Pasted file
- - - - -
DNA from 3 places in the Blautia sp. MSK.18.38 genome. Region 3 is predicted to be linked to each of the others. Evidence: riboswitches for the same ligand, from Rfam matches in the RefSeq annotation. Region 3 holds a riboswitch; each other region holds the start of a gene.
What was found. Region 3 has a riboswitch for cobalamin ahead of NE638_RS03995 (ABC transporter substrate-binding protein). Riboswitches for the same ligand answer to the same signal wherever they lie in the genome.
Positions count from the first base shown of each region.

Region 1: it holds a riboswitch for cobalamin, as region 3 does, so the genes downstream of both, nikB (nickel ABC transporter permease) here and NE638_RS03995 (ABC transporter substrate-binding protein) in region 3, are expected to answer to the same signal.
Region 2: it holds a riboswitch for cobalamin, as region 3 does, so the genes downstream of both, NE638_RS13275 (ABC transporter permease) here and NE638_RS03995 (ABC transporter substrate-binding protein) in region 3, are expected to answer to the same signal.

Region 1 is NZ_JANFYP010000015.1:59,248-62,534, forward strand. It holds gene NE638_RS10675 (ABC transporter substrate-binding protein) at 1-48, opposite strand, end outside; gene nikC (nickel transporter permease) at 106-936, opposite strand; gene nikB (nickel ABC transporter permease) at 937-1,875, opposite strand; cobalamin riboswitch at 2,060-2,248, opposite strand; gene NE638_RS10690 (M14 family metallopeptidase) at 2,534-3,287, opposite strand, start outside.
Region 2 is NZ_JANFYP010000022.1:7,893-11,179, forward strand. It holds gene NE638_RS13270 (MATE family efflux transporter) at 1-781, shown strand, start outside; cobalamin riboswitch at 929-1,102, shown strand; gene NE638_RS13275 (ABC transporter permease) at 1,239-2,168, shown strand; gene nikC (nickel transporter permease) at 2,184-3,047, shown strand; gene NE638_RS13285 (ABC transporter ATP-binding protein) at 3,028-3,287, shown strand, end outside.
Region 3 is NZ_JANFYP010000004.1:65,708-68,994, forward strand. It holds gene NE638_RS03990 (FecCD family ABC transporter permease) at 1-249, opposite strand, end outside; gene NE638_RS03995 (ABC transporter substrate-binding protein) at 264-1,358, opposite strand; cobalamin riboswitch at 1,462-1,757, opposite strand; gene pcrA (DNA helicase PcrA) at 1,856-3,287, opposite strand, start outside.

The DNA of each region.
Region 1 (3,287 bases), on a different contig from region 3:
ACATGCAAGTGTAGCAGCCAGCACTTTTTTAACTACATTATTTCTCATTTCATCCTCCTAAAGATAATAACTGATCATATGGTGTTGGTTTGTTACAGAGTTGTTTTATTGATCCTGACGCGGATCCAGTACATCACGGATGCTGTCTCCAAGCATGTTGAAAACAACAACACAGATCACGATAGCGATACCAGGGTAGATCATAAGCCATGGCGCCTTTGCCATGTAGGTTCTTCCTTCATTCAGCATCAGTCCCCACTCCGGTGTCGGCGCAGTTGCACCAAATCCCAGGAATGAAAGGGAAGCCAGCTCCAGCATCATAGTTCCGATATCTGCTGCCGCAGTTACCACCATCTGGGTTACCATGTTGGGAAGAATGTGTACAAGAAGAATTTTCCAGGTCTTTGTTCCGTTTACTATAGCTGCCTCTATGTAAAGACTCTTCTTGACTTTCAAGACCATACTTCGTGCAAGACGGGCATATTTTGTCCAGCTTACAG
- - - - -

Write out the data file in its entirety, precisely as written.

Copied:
DNA from 3 places in the Blautia sp. MSK.18.38 genome. Region 3 is predicted to be linked to each of the others. Evidence: riboswitches for the same ligand, from Rfam matches in the RefSeq annotation. Region 3 holds a riboswitch; each other region holds the start of a gene.
What was found. Region 3 has a riboswitch for cobalamin ahead of NE638_RS03995 (ABC transporter substrate-binding protein). Riboswitches for the same ligand answer to the same signal wherever they lie in the genome.
Positions count from the first base shown of each region.

Region 1: it holds a riboswitch for cobalamin, as region 3 does, so the genes downstream of both, nikB (nickel ABC transporter permease) here and NE638_RS03995 (ABC transporter substrate-binding protein) in region 3, are expected to answer to the same signal.
Region 2: it holds a riboswitch for cobalamin, as region 3 does, so the genes downstream of both, NE638_RS13275 (ABC transporter permease) here and NE638_RS03995 (ABC transporter substrate-binding protein) in region 3, are expected to answer to the same signal.

Region 1 is NZ_JANFYP010000015.1:59,248-62,534, forward strand. It holds gene NE638_RS10675 (ABC transporter substrate-binding protein) at 1-48, opposite strand, end outside; gene nikC (nickel transporter permease) at 106-936, opposite strand; gene nikB (nickel ABC transporter permease) at 937-1,875, opposite strand; cobalamin riboswitch at 2,060-2,248, opposite strand; gene NE638_RS10690 (M14 family metallopeptidase) at 2,534-3,287, opposite strand, start outside.
Region 2 is NZ_JANFYP010000022.1:7,893-11,179, forward strand. It holds gene NE638_RS13270 (MATE family efflux transporter) at 1-781, shown strand, start outside; cobalamin riboswitch at 929-1,102, shown strand; gene NE638_RS13275 (ABC transporter permease) at 1,239-2,168, shown strand; gene nikC (nickel transporter permease) at 2,184-3,047, shown strand; gene NE638_RS13285 (ABC transporter ATP-binding protein) at 3,028-3,287, shown strand, end outside.
Region 3 is NZ_JANFYP010000004.1:65,708-68,994, forward strand. It holds gene NE638_RS03990 (FecCD family ABC transporter permease) at 1-249, opposite strand, end outside; gene NE638_RS03995 (ABC transporter substrate-binding protein) at 264-1,358, opposite strand; cobalamin riboswitch at 1,462-1,757, opposite strand; gene pcrA (DNA helicase PcrA) at 1,856-3,287, opposite strand, start outside.

The DNA of each region.
Region 1 (3,287 bases), on a different contig from region 3:
ACATGCAAGTGTAGCAGCCAGCACTTTTTTAACTACATTATTTCTCATTTCATCCTCCTAAAGATAATAACTGATCATATGGTGTTGGTTTGTTACAGAGTTGTTTTATTGATCCTGACGCGGATCCAGTACATCACGGATGCTGTCTCCAAGCATGTTGAAAACAACAACACAGATCACGATAGCGATACCAGGGTAGATCATAAGCCATGGCGCCTTTGCCATGTAGGTTCTTCCTTCATTCAGCATCAGTCCCCACTCCGGTGTCGGCGCAGTTGCACCAAATCCCAGGAATGAAAGGGAAGCCAGCTCCAGCATCATAGTTCCGATATCTGCTGCCGCAGTTACCACCATCTGGGTTACCATGTTGGGAAGAATGTGTACAAGAAGAATTTTCCAGGTCTTTGTTCCGTTTACTATAGCTGCCTCTATGTAAAGACTCTTCTTGACTTTCAAGACCATACTTCGTGCAAGACGGGCATATTTTGTCCAGCTTACAG